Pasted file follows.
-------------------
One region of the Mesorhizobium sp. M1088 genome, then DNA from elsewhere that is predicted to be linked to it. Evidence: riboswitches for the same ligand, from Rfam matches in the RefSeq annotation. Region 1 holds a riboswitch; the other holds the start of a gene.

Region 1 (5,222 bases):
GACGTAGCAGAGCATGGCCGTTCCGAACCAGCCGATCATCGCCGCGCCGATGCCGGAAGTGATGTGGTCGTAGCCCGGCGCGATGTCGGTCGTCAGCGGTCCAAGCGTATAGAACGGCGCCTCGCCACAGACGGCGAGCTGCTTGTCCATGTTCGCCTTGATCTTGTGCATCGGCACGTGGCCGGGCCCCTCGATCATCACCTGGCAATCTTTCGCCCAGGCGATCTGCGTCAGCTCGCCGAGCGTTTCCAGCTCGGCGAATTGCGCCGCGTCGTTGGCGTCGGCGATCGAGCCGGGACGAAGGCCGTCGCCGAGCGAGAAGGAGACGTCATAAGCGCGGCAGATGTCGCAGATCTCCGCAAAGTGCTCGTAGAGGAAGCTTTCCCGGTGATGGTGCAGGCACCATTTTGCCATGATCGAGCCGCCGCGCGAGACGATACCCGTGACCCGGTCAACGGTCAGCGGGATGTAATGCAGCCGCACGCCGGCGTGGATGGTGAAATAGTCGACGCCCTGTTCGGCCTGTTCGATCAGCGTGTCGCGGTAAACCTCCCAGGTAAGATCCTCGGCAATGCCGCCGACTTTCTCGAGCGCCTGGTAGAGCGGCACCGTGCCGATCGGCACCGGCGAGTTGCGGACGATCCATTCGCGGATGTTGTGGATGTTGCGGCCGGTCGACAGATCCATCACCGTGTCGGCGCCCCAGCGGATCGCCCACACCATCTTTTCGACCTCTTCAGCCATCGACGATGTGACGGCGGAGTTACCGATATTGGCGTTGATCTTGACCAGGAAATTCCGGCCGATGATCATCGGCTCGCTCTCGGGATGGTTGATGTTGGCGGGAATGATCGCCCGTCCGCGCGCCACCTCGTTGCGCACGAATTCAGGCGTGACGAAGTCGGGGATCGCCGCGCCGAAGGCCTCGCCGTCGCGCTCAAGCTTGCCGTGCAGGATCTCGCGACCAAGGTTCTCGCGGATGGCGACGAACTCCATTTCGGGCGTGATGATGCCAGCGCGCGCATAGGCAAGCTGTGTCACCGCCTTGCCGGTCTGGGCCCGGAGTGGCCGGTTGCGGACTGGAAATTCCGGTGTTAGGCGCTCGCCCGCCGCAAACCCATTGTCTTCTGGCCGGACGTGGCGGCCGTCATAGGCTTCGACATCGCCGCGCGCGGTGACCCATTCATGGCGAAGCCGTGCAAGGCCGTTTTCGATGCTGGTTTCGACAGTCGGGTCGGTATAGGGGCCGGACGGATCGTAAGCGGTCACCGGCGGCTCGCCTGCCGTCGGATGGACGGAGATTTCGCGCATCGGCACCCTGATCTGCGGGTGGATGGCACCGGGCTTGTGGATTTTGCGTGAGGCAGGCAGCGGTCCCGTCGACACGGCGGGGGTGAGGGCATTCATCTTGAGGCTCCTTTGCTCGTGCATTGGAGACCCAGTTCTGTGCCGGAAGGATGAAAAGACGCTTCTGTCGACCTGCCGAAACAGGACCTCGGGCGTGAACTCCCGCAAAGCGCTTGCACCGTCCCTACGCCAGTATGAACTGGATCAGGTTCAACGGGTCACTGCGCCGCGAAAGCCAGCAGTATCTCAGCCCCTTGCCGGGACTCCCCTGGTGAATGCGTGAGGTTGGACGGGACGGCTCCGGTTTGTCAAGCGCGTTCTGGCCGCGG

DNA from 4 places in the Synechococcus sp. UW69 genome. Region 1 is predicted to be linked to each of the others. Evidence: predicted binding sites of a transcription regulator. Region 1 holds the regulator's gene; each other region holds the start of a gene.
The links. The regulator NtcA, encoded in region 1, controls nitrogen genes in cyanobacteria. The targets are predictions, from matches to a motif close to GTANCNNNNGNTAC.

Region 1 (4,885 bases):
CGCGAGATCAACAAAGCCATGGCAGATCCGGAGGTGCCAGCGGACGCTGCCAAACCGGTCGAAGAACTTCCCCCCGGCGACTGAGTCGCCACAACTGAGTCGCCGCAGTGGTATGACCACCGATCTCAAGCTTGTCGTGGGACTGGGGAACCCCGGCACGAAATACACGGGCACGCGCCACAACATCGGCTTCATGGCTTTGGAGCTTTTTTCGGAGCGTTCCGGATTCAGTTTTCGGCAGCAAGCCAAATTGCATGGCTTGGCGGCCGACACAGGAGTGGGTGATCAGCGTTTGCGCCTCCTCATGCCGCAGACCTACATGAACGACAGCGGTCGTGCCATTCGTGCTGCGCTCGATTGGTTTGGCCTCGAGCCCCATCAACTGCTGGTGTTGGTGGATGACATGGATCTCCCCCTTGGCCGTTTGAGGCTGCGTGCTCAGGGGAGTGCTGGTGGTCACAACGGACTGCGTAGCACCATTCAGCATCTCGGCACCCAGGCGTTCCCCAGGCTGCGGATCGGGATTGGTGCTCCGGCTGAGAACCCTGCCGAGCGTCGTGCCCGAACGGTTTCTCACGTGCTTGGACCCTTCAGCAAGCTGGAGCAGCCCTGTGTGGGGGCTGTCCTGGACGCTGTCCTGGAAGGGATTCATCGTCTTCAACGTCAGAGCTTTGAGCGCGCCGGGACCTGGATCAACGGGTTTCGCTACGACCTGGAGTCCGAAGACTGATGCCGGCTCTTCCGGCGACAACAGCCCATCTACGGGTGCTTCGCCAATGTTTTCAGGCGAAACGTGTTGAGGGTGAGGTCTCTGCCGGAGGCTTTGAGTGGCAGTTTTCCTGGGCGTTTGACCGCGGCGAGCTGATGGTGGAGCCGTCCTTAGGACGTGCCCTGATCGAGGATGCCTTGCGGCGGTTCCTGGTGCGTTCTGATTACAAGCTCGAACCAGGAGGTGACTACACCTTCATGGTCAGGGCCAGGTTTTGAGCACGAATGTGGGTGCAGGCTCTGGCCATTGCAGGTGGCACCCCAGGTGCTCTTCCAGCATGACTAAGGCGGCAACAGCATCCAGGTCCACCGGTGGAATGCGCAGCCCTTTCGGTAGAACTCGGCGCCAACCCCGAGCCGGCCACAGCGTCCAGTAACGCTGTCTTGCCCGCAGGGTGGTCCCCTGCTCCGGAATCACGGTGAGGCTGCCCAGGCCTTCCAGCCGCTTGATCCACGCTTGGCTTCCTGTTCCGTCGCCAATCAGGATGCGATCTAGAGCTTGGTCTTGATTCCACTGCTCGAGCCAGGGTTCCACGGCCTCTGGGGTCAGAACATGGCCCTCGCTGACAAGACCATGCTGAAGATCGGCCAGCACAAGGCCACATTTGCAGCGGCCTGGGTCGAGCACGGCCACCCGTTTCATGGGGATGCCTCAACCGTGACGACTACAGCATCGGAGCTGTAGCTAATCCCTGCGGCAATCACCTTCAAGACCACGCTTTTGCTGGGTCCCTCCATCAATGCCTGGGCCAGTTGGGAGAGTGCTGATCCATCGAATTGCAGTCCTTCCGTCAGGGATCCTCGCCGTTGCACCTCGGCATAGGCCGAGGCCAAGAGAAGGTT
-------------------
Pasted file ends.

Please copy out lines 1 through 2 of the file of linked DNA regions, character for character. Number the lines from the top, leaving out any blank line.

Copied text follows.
One region of the Mesorhizobium sp. M1088 genome, then DNA from elsewhere that is predicted to be linked to it. Evidence: riboswitches for the same ligand, from Rfam matches in the RefSeq annotation. Region 1 holds a riboswitch; the other holds the start of a gene.

Region 1 (5,222 bases):